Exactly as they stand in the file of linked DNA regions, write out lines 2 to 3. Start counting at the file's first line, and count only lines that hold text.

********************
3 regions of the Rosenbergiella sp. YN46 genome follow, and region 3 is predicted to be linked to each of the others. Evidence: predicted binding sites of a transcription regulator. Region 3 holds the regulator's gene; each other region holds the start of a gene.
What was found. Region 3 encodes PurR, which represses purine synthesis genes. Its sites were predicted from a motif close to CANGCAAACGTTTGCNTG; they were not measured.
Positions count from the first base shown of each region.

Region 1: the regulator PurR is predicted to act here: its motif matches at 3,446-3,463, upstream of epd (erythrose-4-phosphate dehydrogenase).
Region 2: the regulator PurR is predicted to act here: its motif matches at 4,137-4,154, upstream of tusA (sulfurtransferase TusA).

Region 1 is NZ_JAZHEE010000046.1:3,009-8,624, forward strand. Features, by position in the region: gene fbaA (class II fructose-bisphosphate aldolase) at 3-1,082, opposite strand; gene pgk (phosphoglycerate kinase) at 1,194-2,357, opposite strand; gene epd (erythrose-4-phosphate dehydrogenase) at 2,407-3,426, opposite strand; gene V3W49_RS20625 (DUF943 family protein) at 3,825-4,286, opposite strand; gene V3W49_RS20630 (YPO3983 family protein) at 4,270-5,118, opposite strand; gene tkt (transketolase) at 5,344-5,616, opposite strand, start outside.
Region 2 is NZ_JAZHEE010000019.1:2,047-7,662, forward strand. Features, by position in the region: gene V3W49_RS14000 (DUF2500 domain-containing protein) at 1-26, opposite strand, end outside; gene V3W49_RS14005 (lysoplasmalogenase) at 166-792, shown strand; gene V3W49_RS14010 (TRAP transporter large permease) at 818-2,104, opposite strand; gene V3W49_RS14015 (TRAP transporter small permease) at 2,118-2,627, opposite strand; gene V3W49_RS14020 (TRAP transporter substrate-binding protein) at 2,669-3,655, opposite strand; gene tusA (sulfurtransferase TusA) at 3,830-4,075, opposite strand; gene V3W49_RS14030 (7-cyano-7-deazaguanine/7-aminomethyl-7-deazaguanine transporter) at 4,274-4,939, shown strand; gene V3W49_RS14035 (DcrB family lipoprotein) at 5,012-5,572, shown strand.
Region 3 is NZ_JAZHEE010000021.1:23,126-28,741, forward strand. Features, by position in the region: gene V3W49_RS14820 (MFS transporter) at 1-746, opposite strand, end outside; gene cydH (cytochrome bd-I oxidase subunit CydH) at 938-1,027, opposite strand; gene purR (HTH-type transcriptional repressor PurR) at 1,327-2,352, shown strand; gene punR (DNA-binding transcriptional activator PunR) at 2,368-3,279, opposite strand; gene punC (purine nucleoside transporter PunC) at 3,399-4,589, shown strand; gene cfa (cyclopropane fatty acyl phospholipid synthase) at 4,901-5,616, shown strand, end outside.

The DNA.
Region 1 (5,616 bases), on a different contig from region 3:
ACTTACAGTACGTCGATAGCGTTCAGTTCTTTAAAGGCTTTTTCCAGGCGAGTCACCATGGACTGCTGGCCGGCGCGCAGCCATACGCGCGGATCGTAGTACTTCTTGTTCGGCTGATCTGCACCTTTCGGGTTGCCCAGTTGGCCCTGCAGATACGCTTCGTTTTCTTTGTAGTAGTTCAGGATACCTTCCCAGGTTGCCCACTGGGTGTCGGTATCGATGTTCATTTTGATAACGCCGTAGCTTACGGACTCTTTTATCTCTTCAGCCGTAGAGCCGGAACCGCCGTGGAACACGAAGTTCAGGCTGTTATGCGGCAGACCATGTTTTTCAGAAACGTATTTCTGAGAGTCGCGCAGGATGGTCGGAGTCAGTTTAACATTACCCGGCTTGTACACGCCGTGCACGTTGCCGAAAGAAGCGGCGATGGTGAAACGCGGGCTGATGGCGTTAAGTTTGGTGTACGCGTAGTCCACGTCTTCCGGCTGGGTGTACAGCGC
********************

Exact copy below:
What was found. Region 3 encodes PurR, which represses purine synthesis genes. Its sites were predicted from a motif close to CANGCAAACGTTTGCNTG; they were not measured.
Positions count from the first base shown of each region.